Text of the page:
Both M$, and SONY had better start ordering more powerfull processors from AMD, or others, because there is only a short window remianing before AMD and Nvidia, begin to merge the CPU with the descrete GPU, and produce an entire caming console on a PCI card. Maxwell is Nvidia's reply to the AMD dedicated gaming console APU's of the Xbone and PS4! Just as the API wars are beginning between Mantle, DX*.*, OpenGL, there will be a war to get CPUs up close and connected, Low Latency wise and Shareing the same fat data bus, with the GPU! And what way is the best way to reduce latency between CPU and GPU on a descrete GPU, the best way is to merge the CPU and the GPU onto the descrete graphics card, making the discrete GPU into a complete APU, with its own OS, GDDR5 memory, Large ON DIE RAM(to boost the on card gaming OS and Engine), and CPU/GPU combo shareing the same on die memory memory controller to a unified memory address space. The begnnings of this are starting, Nvidia's maxwell may start out with a single Denver ARM ISA based core, but the competition will force Nvidia to add more denver cores to Maxwell, to compete with AMD, as AMD will be beginning to rework its Gaming console APUs, into more powerfull descrete PCI based complete gaming platforms on a PCI card. This is where gaming is gonig to evolve, driven by the need for lower latency between CPU and GPU, this need is currently the driving force behind the API improvments of Mantle, but the real solution for the latency issue, is to merge the CPU with the GPU, and descrete GPUs will evolve into a complete gaming PCI based APUs that are consoles/computers unto themselves, all on a PCI card.
0 2 [Posted by: BigChiefRunAmok  | Date: 02/02/14 11:40:36 AM]
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It would be really dumb to make discrete PCI card machines. Not only would you have to pay out the butt for such a compact item but you would have to purchase a motherboard, proc, and ram just to be able to run the machine. It's not like you can just have a bare PCI express slot with nothing holding it.

On GPU latency, the best way to address that is to continue improving the PCIe standard. Above that, minor hardware improvements like hUMA and new APIs are what they should push for on the software side.
1 0 [Posted by: evernessince  | Date: 02/03/14 11:55:47 PM]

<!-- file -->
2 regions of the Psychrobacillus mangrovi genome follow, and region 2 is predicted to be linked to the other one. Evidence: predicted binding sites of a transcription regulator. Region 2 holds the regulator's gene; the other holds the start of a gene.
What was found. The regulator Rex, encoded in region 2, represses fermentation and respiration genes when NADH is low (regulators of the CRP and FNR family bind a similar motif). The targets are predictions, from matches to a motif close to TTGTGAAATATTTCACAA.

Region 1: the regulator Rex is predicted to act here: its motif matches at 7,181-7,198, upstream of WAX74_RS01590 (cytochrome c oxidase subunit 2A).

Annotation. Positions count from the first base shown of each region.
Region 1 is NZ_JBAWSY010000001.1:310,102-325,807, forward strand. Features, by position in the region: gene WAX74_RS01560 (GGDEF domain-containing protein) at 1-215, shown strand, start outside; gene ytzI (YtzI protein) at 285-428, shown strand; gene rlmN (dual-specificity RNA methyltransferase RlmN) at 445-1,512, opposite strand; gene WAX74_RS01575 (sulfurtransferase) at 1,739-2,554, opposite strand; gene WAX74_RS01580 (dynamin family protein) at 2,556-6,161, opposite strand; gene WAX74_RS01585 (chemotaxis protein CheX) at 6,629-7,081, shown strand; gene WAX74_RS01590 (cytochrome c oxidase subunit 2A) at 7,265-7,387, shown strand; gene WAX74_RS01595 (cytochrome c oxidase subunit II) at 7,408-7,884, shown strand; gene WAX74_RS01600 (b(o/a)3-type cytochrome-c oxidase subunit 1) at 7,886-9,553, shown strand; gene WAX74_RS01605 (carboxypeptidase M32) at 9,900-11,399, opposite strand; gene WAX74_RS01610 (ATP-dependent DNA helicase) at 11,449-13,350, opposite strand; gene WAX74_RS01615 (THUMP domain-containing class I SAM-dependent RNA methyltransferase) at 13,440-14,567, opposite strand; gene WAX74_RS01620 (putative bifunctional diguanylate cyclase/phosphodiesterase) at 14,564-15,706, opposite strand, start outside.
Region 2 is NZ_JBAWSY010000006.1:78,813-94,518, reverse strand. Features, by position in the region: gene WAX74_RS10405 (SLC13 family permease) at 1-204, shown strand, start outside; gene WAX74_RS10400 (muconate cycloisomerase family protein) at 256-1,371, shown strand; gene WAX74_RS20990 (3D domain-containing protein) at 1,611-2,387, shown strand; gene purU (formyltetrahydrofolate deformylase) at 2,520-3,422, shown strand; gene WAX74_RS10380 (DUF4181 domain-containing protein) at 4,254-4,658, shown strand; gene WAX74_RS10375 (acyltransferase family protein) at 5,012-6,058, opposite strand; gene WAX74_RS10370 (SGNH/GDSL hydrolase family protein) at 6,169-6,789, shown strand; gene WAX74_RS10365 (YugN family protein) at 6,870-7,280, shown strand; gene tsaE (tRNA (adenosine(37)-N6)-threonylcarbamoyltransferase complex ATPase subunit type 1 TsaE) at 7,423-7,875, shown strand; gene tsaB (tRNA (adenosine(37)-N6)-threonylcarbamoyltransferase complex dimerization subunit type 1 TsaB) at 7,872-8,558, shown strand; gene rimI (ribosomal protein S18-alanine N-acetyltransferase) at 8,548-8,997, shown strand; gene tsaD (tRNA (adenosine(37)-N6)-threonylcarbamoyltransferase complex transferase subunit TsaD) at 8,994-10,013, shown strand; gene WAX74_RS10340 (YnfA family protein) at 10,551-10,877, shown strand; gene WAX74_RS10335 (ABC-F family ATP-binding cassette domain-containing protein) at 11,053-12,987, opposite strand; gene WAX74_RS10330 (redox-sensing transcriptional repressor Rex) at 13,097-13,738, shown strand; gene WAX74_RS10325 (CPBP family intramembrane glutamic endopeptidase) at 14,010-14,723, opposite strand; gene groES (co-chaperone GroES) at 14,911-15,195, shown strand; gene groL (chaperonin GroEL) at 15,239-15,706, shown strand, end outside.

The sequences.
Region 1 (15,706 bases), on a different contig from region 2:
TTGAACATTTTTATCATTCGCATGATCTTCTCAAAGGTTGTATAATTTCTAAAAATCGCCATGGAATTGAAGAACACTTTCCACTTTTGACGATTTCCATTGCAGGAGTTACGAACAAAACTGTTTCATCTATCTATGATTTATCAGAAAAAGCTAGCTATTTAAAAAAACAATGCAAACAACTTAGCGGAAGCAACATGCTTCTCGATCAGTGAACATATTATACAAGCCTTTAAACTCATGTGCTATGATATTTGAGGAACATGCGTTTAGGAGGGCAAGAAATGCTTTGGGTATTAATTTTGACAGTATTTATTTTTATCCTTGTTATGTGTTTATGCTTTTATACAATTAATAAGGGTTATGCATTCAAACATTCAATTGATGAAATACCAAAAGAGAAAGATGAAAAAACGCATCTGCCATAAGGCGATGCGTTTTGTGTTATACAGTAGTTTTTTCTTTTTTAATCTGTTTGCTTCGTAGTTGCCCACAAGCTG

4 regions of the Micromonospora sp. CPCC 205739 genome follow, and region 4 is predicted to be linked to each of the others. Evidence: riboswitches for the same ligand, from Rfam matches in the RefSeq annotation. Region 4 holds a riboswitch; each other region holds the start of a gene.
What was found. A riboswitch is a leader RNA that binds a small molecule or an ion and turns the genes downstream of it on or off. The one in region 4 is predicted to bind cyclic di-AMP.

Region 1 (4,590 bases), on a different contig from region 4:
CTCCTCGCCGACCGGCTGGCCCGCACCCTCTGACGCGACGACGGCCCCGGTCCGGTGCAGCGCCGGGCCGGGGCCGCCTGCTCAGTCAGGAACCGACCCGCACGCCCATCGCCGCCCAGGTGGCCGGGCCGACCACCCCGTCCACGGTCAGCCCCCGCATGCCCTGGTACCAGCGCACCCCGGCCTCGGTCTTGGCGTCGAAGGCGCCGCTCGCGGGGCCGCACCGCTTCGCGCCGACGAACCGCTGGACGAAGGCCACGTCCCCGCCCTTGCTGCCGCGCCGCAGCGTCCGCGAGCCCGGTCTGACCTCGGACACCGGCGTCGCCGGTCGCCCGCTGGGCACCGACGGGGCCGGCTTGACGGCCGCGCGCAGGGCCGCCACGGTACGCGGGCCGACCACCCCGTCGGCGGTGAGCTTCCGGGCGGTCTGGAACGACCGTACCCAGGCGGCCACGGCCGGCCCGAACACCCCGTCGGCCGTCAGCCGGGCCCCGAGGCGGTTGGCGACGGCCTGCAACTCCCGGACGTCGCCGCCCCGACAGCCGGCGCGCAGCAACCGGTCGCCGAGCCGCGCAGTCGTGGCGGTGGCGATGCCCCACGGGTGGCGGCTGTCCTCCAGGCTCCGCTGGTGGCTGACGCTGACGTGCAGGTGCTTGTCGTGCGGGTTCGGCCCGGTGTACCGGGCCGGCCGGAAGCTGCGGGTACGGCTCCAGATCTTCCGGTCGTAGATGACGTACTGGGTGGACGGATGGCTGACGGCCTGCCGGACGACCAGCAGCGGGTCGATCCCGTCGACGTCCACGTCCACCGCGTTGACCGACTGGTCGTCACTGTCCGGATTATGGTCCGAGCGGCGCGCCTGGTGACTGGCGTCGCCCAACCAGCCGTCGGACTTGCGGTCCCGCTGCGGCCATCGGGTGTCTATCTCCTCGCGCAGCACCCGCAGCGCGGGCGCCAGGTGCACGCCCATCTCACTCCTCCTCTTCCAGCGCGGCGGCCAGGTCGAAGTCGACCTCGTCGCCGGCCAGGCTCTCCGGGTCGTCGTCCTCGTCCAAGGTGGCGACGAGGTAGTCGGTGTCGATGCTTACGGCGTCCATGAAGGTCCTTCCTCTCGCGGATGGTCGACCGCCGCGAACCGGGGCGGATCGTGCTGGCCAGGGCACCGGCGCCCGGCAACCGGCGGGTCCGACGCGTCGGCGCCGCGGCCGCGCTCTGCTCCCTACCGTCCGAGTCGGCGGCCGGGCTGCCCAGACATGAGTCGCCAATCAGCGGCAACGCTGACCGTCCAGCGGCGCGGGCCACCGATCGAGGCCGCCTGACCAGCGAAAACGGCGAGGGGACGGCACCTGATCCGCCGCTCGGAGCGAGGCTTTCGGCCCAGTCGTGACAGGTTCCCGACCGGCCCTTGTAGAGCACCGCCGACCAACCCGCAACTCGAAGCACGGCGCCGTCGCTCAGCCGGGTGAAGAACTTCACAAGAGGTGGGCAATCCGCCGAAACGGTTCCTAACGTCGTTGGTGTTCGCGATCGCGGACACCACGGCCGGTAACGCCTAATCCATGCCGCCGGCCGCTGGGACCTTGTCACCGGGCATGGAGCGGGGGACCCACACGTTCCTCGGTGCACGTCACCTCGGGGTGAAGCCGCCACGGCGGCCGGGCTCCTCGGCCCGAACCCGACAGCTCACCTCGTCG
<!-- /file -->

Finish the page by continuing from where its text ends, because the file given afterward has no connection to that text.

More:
People pay out the nose, ears and Butt, for graphics cards, and Maxwell is getting a Denver ARM ISA based core to add to the GPU. PCI requires encodeing/encapsulating decoding/de-encapsulating of data, and this will always require overhead, and introduce Latency! Getting a CPU in as close a proximity to the GPU, and having the CPU/GPU share a large on Die RAM, FAT data BUS, and GDDR5 memory(on the PCI card!) is the the way to go! UMA(hUMA is just a fancy AMD marketing term) for Unified Memory Access, saves having to move huge amounts between non unified memory address spaces(one 64 bit pointer, takes much less time to transfer, than a whole Butt load of data takes to transfer the old non unified memory way). Descrete GPUs have in them 90% of what it takes to be a full general purpose computer, they have memory, memory controller, GDDR5 memory, data bus, and other on die control blocks, so adding a general purpose computer, to the vector processor(GPU) is just a matter of adding another on die functional block of logic, in this case a CPU(general purpose) to the Vector Processor, and both the CPU and GPU can share the GPU's on die memory controller, hell most memory controllers are almost if not CPUs in their own right! So how much space would an on DIE CPU take up on the discrete GPU PCI board? Not very much, AMD crams 8 cores onto its console APUs, and one of them has a large on die RAM, so the GPU/CPU combo(APU, whatever name the marketing monkeys can think up) in not going to take up any more than a few MM squared on the CPU/GPU's DIE. If you do not think that A discrete GPU has a De Facto mother board on that PCI card, then how does it use the GDDR5 memory, and the Fat GPU style data bus! It is the same thing, it is just refered to as a daughter card with its own memory and address bus, and daughters do become mothers, just look at the Big Iron servers, and HPC/Supercomputers, with thousands of motherboards each hosting independent PCI based computer systems 8 or more PCI slots per Moatherboard. If the CPU and the GPU are both on die they can communicate over the internal on die data bus, and if the CPU/GPU has a large on die RAM then most of the time they will not have to deal with PCI based transfers, as the on die RAM will be attatched driectly to the high speed on die internal bus, and if any code does not already reside on the large on die RAM well the memory controller will do its job, and if the gaming engine and OS vital functions reside on the on die RAM(with proper cacheing functionality they will) then the games will run a whole Butt loads faster on a PCI based gaming platform.